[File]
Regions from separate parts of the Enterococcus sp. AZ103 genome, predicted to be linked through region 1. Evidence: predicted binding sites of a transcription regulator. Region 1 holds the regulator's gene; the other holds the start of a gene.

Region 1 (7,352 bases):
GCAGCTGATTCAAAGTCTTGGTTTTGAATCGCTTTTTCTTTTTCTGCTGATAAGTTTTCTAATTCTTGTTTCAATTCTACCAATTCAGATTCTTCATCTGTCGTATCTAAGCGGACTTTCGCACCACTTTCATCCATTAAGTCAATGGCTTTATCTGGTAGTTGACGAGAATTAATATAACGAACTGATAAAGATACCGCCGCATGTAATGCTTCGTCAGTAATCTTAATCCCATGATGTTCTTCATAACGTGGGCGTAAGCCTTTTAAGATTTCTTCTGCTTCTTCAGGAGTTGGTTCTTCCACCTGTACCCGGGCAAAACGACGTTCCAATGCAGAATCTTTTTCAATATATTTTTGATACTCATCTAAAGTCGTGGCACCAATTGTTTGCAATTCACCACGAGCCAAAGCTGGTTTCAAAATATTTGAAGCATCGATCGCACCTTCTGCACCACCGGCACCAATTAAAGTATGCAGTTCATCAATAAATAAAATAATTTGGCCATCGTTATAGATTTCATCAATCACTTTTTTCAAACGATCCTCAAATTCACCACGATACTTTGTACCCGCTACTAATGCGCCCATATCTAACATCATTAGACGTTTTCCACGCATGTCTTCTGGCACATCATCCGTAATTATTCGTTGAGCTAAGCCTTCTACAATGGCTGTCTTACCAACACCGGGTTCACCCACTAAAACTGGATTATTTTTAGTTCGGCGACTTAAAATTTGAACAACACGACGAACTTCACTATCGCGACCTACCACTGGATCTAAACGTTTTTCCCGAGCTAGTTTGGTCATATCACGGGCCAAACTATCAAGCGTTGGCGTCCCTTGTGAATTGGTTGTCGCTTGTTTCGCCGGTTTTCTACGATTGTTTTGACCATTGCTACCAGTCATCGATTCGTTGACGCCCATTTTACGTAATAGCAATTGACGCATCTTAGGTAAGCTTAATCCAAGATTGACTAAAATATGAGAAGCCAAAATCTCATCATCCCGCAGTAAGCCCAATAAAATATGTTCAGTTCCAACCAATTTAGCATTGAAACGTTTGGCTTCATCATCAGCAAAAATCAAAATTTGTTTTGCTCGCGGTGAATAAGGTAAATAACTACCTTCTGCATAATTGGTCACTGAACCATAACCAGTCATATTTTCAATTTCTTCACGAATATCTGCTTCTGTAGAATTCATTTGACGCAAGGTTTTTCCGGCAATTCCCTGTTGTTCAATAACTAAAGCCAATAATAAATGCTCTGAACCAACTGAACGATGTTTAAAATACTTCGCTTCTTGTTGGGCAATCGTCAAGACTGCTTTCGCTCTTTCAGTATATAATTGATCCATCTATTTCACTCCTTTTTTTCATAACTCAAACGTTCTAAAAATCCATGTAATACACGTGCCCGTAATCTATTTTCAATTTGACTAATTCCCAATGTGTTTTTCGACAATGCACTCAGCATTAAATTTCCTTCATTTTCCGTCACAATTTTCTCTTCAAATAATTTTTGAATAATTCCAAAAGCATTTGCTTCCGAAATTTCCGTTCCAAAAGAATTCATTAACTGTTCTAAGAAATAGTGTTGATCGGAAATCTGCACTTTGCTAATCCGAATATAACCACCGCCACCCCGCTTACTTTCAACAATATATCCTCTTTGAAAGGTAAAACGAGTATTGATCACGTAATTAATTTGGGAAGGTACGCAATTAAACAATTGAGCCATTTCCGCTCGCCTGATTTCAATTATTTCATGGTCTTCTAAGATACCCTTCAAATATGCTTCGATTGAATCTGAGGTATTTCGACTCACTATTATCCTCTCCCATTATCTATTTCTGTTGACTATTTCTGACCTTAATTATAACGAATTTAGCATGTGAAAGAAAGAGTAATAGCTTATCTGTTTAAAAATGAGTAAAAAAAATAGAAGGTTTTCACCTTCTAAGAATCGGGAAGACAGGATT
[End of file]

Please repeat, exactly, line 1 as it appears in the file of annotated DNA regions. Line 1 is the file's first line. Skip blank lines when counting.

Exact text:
Regions from separate parts of the Enterococcus sp. AZ103 genome, predicted to be linked through region 1. Evidence: predicted binding sites of a transcription regulator. Region 1 holds the regulator's gene; the other holds the start of a gene.